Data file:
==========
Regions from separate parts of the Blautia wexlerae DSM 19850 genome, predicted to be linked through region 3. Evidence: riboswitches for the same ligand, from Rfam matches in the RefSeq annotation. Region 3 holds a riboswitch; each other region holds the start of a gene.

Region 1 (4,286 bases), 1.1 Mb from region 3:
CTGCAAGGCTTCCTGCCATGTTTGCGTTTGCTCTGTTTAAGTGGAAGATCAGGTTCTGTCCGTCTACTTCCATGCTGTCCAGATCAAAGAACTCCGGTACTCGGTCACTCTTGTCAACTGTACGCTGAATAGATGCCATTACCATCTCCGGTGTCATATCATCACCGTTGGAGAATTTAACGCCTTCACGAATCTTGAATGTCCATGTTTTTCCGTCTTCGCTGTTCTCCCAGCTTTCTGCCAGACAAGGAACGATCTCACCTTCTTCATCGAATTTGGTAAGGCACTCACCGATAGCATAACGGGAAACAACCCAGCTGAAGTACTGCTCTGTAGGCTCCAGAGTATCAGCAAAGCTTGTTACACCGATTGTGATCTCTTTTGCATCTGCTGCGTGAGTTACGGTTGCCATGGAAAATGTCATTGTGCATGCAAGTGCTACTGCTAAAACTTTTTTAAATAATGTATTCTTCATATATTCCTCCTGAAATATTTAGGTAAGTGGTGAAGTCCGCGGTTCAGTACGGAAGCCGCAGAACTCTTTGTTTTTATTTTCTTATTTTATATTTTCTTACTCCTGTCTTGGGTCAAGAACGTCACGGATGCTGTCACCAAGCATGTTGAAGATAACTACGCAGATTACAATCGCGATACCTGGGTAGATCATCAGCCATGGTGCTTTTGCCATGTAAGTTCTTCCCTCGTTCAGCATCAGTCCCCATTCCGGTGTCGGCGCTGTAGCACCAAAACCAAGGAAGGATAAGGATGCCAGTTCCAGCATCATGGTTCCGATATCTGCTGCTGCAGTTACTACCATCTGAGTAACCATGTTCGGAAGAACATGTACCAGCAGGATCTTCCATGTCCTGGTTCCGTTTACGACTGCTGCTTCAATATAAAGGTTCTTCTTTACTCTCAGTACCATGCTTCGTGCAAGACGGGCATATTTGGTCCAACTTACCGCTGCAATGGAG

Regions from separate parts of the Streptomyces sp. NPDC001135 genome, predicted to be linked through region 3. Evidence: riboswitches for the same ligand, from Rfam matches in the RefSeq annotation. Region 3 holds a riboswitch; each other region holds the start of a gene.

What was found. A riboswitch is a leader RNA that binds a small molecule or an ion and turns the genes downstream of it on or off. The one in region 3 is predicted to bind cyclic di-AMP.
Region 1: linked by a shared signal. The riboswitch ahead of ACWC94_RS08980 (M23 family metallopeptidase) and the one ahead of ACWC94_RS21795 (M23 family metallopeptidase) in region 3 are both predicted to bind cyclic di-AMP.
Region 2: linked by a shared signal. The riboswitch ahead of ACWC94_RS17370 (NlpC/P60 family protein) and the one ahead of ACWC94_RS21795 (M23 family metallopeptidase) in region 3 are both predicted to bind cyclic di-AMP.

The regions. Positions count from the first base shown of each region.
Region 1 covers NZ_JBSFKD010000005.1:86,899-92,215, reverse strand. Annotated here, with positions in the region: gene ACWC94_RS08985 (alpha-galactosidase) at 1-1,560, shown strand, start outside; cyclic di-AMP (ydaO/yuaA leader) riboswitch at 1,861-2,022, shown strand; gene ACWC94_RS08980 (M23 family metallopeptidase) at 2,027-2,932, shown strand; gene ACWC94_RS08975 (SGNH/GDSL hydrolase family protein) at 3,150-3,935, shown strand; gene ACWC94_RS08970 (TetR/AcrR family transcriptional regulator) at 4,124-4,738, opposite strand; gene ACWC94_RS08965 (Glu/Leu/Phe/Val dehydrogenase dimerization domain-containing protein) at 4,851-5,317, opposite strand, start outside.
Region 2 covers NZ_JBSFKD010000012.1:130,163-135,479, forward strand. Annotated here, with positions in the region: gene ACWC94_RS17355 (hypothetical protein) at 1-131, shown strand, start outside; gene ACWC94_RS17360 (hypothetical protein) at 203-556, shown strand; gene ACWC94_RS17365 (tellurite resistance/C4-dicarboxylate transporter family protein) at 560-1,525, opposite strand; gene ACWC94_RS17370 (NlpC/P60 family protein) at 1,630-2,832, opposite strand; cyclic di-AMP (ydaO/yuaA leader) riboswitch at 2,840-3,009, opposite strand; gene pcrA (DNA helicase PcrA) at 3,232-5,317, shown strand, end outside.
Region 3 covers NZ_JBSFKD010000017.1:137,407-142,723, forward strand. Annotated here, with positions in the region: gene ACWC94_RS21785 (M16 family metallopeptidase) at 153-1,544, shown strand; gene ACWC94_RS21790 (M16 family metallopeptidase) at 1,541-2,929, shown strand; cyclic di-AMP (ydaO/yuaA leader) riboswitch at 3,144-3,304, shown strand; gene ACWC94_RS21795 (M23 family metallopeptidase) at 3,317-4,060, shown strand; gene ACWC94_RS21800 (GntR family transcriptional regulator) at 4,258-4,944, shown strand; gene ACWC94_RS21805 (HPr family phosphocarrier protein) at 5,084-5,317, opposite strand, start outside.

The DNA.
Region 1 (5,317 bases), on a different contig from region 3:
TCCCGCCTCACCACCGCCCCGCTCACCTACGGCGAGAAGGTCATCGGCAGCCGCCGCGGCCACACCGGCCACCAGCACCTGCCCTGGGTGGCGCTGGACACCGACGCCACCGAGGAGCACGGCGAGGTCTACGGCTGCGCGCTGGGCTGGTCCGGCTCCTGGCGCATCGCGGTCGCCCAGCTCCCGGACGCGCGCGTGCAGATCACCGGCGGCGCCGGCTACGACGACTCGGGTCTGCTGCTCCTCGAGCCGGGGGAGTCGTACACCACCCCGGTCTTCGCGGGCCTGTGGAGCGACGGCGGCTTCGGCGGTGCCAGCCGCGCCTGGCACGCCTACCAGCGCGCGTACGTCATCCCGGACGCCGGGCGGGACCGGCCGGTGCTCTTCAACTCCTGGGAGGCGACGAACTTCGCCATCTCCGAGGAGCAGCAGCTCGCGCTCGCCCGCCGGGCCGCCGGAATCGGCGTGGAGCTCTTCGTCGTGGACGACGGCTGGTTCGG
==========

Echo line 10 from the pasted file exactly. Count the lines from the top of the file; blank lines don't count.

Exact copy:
Region 2 covers NZ_JBSFKD010000012.1:130,163-135,479, forward strand. Annotated here, with positions in the region: gene ACWC94_RS17355 (hypothetical protein) at 1-131, shown strand, start outside; gene ACWC94_RS17360 (hypothetical protein) at 203-556, shown strand; gene ACWC94_RS17365 (tellurite resistance/C4-dicarboxylate transporter family protein) at 560-1,525, opposite strand; gene ACWC94_RS17370 (NlpC/P60 family protein) at 1,630-2,832, opposite strand; cyclic di-AMP (ydaO/yuaA leader) riboswitch at 2,840-3,009, opposite strand; gene pcrA (DNA helicase PcrA) at 3,232-5,317, shown strand, end outside.